* Holmes wants to go listen to some woman violinist, Norman Neruda
* A ring is found and handed over to the first caller, no "can you describe it" check
* Villainous Mormons! Based on real rumors. Doyle apparently later said "oops" about that.
* Written 1887, set... estimates vary between 1881 and 1884. Putting Holmes stories on a timeline is a sanity-destroying project, apparently.
* I think it's noteworthy how Holmes and the police separately telegraph Cleveland, Ohio, in a rather casual way, to ask about their victim/suspects.

_Dragon Ship_, Lee and Miller. One of the later Liaden novels. I've now read all other than Trade Secret. As usual, a fun read; I think of these books as candy. I dimly recall, possibly erroneously, some fans griping that while the books are steeped in egalitarian romance, it was heteronormantive. No more! There was male-male in _Dragon in Exile_ or _Necessity's Child_, and female-female in this one. Probably in an earlier one I don't remember, given how Theo and Kara fall on each other. That said, I don't recall any same-sex lifemating, or marriage, vs. FWB.

Though if anyone in this series ends up with a harem, Theo seems a good candiate: Kara, Win Ton, and her ship. I guess her dad has posthumous bigamy in his future, too.

Yes, posthumous.

Hmm, I don't have an icon that's specifically bookish. Have a Hodgell instead.

***

Edit to add: f/t ratio!
Nonfiction: 0%

Fiction: a bit complicated
* female author, male translator. Fuyumi wrote the story, Eugene wrote all the words I read. Author hopefully dominates in influence, but.
* fanfic author of unhinted gender. Demographics of fanfic authors and people who hide their gender suggest female.
* Doyle is not complicated
* Neither is a married couple, really

Roughly even?

The POVs aren't:
* 3 girls
* 1 girl
* Watson
* Mostly Theo, but also Kamele and Miri (F), Bechimo, Win Ton, Clarence and Uncle (M).
f/t ~= 3/4 by book, or 5/6 by major character.

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Shocking flaws in Star Trek

From Memory Alpha on the Menagerie:

Now, confined to a wheelchair, Pike is disfigured and cannot speak, though his mind is unimpaired. His sole means of communication is a flashing light with an accompanying beep: once for yes, twice for no.

You know, given that this was made in 1966, and that Gene Roddenberry had served extensively in the military, I would bet good money that someone involved in production had heard of Morse code.

(The episode description gives no hint of his communicating anything other than Yes or No.)

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book: How not to be wrong, Jordan Ellenberg

I bought this popular math book at B&N, for my quasi-niece G2, for lack of anything obviously better on the shelf. I read it before turning it over to her, and it was fun; I think I would have liked it at her age (12) though I'm not sure if she will. Of course, it was less eye-openingi for me now: I've taken classes on Bayesian statistics, I've given talks on voting systems, I've read about the file drawer problem or the exponential stockbroker scam. Still, I did learn some things.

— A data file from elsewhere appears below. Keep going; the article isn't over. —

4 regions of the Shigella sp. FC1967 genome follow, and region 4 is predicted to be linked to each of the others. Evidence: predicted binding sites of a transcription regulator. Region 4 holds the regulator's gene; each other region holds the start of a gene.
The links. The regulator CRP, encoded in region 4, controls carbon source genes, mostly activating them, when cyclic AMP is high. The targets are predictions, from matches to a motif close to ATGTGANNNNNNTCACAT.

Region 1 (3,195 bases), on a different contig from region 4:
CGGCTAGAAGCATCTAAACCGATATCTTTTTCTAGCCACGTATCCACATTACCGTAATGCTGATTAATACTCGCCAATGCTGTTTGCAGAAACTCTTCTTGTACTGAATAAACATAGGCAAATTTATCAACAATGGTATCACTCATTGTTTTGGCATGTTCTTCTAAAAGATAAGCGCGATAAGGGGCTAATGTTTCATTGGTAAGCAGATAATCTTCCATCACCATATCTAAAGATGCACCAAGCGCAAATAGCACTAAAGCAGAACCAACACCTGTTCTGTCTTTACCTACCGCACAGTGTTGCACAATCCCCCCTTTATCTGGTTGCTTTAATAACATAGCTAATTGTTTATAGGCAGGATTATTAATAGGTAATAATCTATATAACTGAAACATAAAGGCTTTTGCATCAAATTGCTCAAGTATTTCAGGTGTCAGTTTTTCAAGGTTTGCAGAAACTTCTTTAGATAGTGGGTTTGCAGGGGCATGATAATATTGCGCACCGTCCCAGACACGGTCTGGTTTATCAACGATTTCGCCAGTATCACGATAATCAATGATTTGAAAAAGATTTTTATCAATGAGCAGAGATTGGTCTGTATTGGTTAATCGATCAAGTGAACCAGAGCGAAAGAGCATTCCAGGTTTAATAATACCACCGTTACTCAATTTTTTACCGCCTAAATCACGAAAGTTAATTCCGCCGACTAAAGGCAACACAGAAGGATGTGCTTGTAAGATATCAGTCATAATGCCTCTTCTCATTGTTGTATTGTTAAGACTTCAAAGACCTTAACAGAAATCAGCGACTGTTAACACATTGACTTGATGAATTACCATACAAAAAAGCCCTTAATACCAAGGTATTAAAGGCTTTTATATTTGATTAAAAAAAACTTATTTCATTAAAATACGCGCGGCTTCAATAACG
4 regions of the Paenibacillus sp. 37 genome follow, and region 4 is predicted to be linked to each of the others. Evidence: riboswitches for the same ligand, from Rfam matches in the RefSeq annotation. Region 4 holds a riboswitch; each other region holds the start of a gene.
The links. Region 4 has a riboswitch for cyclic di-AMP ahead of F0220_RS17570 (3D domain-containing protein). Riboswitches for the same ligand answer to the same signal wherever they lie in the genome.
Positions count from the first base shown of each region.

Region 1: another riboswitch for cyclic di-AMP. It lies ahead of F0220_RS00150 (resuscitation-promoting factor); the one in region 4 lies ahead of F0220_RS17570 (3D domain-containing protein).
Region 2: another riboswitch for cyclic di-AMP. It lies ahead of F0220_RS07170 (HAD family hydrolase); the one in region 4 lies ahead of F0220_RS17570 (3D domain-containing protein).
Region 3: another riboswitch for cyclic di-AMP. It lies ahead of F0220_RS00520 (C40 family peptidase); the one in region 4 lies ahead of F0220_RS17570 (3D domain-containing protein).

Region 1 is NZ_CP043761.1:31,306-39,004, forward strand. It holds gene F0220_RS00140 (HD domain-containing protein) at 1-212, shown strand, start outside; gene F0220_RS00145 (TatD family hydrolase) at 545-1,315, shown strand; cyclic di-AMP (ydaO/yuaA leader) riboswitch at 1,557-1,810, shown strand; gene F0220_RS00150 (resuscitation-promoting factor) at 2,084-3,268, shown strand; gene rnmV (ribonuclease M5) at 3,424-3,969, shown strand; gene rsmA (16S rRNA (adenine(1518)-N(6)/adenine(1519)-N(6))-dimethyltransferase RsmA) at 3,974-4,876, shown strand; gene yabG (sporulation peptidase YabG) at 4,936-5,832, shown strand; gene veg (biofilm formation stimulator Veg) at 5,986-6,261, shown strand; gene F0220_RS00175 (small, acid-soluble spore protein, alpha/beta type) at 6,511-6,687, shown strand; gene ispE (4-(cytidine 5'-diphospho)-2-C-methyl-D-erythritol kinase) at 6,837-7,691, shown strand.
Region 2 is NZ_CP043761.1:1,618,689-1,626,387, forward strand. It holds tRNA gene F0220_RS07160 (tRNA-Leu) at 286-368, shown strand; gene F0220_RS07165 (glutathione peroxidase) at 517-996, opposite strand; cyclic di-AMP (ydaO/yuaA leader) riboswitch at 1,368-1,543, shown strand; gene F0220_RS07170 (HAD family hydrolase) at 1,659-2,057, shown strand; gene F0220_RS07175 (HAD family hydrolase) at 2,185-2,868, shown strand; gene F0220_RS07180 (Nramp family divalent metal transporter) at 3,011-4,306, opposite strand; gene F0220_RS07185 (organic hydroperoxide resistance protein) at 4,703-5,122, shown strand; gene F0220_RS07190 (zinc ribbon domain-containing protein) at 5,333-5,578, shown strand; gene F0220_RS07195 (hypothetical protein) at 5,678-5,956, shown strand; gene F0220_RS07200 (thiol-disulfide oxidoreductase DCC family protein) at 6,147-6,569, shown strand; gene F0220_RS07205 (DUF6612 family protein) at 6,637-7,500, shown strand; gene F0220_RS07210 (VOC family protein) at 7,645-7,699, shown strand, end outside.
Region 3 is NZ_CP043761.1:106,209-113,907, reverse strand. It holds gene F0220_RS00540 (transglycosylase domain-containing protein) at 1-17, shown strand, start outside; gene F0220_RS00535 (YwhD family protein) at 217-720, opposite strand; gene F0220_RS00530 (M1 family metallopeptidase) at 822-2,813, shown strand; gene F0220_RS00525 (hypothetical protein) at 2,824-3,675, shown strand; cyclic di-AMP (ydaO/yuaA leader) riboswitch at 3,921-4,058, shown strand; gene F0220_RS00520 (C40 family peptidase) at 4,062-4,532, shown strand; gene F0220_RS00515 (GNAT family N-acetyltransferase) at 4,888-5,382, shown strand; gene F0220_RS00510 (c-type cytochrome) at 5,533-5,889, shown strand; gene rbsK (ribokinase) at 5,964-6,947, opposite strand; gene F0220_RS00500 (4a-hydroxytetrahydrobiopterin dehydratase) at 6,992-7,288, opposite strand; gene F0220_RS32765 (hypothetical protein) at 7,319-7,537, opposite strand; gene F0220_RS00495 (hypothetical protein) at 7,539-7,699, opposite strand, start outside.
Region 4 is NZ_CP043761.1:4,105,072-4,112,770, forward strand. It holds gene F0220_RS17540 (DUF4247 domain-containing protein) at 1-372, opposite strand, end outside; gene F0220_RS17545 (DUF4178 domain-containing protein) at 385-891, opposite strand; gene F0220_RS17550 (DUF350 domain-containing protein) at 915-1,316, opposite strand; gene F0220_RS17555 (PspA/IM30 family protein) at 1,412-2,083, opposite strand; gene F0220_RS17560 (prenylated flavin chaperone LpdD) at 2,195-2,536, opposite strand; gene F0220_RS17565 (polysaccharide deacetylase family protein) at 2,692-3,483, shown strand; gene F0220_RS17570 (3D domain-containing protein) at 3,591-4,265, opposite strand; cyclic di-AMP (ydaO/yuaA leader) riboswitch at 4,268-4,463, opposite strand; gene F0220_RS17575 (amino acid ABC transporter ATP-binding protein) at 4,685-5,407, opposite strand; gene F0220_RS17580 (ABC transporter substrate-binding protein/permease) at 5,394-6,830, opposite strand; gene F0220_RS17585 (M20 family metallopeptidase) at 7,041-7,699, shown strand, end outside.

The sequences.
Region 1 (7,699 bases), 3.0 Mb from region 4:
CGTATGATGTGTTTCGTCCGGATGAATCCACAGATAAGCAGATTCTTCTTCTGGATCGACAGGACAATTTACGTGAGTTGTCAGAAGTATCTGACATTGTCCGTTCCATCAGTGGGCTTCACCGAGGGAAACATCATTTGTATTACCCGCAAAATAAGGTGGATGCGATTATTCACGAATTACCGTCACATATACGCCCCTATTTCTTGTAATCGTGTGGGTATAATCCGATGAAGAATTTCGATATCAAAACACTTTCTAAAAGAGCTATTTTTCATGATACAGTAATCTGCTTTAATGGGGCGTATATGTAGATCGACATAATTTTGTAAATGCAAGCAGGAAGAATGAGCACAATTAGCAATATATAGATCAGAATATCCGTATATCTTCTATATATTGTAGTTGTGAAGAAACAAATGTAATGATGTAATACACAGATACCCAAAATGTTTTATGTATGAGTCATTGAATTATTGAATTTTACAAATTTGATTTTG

A big one was what he calls "don't talk about percentages of things that could be negative." More specifically, say the US adds 18,000 jobs one month, and Wisconsin adds 9,000 jobs. Does that mean Wisconsin was responsible for 50% of US job growth? The governor of WI would like to say so. But say that California added 30,000 jobs -- does that mean it was responsible for 166% of US job growth? Uh... The trick being that the US number is a net sum of positive and negative (say Texas lost 21,000 jobs) numbers; taking percentages of that is meaningless.

Another example: it's said that the top 1% have taken 93% of US income growth. Sounds pretty bad. But the next 9% might (I don't recall the numbers) might have taken 20% of income growth. Uh oh... we can balance this by actual reductions of income in the bottom 90%. So this is better and worse: more people are doing well, but the rest are actually falling behind, not just standing still. But the "middle class" would probably be less outraged by learning that they were also doing well.


Berkson's Fallacy was something I'd vaguely heard about, but forgotten. It's explained well at the link (by him, even), but the short version is that two independent variables can look negatively correlated if you select for either of them. Like, if you notice nice people or hot people, you'll find that of the people you notice, many hot people are jerks. But this needn't mean hot people are actually prone to jerkiness, just that you ignore plain jerks.

You can extend that to any two variables of desirable things. Niceness and richness, niceness and political agreeableness... say I put up with people if they're personally agreeable or politically agreeable; this will lead to my thinking that my political allies are unfortunately prone to being jerks, when it's more that I ignore opponents who are jerks.


A couple of geometrical statistics I hadn't know: correlation being the same as elliptical eccentricity, and Pearson correlation being the cosine of the angle between two vectors. Simple that way, ugly as an algebraic formula of the components.

Also, correlation is not transitive, the way that Dad and Mom are both related to Baby but not each other. Portfolio 1 might be IBM and Apple, correlated with P2 which is Apple and Honda, but not with P3, Honda and GM.